Mark Hulbert, writing for MarketWatch shows that whether the US stock market is up or down in a year, has no value in predicting whether it will be up or down the following year. Even if US stocks are up or down a lot in a year, knowing that has no value in predicting whether they will be up or down at all in the following year.
Many advisors use long term averages to guess future returns. How often are actual returns close to long term averages? Very seldom it turns out. Even if you use very long-term averages, like 30 years, actual returns are only close to those about half the time. Market returns are always volatile and unpredictable.
Hulbert makes another valuable point. U.S. stocks are up about 67% of the time. Is that good or bad? That depends on your risk tolerance and circumstances. Those are good odds if your focus is making money next year. But if you are a retiree, a one in three chance of losing money may be unacceptable.
As always, focus on your personality, circumstances, objectives and constraints. ModernAdvisor helps you with that.
December 2019 Economic Indicator Recap
Below are the current readings on the major economic indicators: central bank interest rates, inflation, GDP and unemployment.
Below are the current readings on a few other often followed economic indicators: retail sales and housing market metrics.
A Closer Look at the Canadian Economy
Canada’s unemployment rate rose to 5.9% in November as 71,200 jobs were lost. 38,400 of those jobs lost were full time and 32,800 were part time.
Housing prices across Canada were up +0.2% in November. Quebec City was the top performer at +1.0%. The worst performers were Halifax (-1.3%) and Winnipeg (-0.6%).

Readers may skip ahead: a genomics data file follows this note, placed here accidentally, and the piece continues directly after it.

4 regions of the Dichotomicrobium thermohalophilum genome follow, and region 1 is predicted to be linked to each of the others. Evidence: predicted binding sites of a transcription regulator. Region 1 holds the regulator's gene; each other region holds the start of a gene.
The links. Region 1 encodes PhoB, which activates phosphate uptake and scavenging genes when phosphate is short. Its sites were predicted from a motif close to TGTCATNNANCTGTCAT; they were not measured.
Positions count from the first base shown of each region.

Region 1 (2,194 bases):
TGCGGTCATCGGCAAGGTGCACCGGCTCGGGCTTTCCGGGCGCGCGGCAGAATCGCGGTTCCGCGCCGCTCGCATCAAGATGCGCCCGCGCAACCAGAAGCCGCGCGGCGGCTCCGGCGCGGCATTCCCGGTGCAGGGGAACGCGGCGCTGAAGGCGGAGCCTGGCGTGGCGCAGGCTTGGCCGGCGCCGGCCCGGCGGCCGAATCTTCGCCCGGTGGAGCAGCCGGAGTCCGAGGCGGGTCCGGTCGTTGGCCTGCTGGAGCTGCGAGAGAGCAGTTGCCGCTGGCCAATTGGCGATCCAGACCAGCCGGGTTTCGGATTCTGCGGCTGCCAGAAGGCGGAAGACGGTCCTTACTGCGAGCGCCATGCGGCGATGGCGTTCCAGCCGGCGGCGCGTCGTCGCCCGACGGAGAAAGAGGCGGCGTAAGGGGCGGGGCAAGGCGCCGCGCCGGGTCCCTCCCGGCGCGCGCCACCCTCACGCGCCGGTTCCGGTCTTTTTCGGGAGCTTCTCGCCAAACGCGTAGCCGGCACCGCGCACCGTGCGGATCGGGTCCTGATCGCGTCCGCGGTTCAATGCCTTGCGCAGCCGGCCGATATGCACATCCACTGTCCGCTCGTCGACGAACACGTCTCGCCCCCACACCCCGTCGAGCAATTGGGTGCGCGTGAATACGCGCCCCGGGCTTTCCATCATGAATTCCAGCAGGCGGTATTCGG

The level of new housing starts rose +0.3% in November to 201,300 units. The value of building permits issued in October declined -1.5% to $8.3 billion. The value of residential building permits for single family homes declined -2.9% and multi-family permits declined -3.4%
The inflation rate for November was -0.1%, and +2.2% on an annual basis. Core inflation which excludes more variable items such as gasoline, natural gas, fruit & vegetables and mortgage interest was +1.9%. The increase in the annual inflation rate was driven largely by a rebound in energy prices.
Retail sales declined -1.2% in October; compared to a year ago retail sales were down -0.6%. Sales declined at new car dealers and used car dealers and at building and garden supply stores. Sales rose at gas stations due to a rise in gasoline prices.
Canada’s GDP declined -0.1% in October, the first decline in 8 months. Goods producing industries declined -0.5%, driven by a -1.4% decline in manufacturing. The services sector was flat.
As expected the Bank of Canada left its benchmark interest rate unchanged at their December 4 meeting. With inflation remaining tame, no changes are anticipated (if at all) until well into 2020.